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Toy Fund: Landscape architect Nicholas Dines honored for his gardens, parks in Williamsburg

  • KEVIN GUTTING<br/>Landscape architect Nicholas Dines of Williamsburg used white fir, native holly, evergreen geranium and Goshen stone in the design of the town's Angel Park located behind the Williamsburg Historical Society on Main Street. Dines has been recognized by the American Society of Landscape Architects for his prono bono service to the town.

    KEVIN GUTTING
    Landscape architect Nicholas Dines of Williamsburg used white fir, native holly, evergreen geranium and Goshen stone in the design of the town's Angel Park located behind the Williamsburg Historical Society on Main Street. Dines has been recognized by the American Society of Landscape Architects for his prono bono service to the town. Purchase photo reprints »

  • KEVIN GUTTING<br/>Nicholas Dines of Williamsburg has been recognized by the American Society of Landscape Architects for his prono bono service revitalizing several spaces in the town including Angel Park which is located behind the Williamsburg Historical Society on Main Street.

    KEVIN GUTTING
    Nicholas Dines of Williamsburg has been recognized by the American Society of Landscape Architects for his prono bono service revitalizing several spaces in the town including Angel Park which is located behind the Williamsburg Historical Society on Main Street. Purchase photo reprints »

  • KEVIN GUTTING<br/>Landscape architect Nicholas Dines of Williamsburg used white fir, native holly, evergreen geranium and Goshen stone in the design of the town's Angel Park located behind the Williamsburg Historical Society on Main Street. Dines has been recognized by the American Society of Landscape Architects for his prono bono service to the town.

    KEVIN GUTTING
    Landscape architect Nicholas Dines of Williamsburg used white fir, native holly, evergreen geranium and Goshen stone in the design of the town's Angel Park located behind the Williamsburg Historical Society on Main Street. Dines has been recognized by the American Society of Landscape Architects for his prono bono service to the town. Purchase photo reprints »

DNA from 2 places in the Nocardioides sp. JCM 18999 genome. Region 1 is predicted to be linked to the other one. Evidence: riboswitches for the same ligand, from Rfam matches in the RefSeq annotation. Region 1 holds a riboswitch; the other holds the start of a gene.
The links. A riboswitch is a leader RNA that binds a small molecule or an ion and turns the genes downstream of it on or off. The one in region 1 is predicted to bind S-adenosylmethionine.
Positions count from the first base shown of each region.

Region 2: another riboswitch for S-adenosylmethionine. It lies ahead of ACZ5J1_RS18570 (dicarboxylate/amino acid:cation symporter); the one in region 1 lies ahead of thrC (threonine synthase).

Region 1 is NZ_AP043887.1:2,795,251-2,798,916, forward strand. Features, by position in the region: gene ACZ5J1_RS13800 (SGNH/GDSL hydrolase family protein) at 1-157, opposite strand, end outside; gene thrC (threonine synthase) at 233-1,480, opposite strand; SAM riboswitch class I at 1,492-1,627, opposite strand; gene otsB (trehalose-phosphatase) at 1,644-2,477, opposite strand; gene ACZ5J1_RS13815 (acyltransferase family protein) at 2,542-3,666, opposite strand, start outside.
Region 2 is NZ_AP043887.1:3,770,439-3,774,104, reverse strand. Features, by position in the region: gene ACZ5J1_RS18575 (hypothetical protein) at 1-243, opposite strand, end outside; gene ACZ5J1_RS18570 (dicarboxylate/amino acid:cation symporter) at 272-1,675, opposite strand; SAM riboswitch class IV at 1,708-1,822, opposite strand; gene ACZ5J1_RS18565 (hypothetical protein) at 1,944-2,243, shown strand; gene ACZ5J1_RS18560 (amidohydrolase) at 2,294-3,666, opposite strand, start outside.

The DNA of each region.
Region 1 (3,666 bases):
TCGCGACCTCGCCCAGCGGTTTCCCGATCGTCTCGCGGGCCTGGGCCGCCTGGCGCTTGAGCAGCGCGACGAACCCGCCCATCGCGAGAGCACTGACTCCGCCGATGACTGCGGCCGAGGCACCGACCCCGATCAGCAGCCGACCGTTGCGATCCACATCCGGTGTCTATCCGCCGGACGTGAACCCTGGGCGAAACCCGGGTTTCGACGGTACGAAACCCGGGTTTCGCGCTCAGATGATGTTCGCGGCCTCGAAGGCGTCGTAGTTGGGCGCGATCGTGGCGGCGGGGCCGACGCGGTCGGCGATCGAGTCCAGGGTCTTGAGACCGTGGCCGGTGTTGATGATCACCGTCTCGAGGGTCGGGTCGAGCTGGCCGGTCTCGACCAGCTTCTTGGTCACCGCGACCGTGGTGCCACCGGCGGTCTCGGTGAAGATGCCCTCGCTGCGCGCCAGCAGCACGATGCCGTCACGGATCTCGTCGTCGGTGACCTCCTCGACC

• KEVIN GUTTING<br/>Landscape architect Nicholas Dines of Williamsburg used white fir, native holly, evergreen geranium and Goshen stone in the design of the town's Angel Park located behind the Williamsburg Historical Society on Main Street. Dines has been recognized by the American Society of Landscape Architects for his prono bono service to the town.
  • KEVIN GUTTING<br/>Nicholas Dines of Williamsburg has been recognized by the American Society of Landscape Architects for his prono bono service revitalizing several spaces in the town including Angel Park which is located behind the Williamsburg Historical Society on Main Street.
  • KEVIN GUTTING<br/>Landscape architect Nicholas Dines of Williamsburg used white fir, native holly, evergreen geranium and Goshen stone in the design of the town's Angel Park located behind the Williamsburg Historical Society on Main Street. Dines has been recognized by the American Society of Landscape Architects for his prono bono service to the town.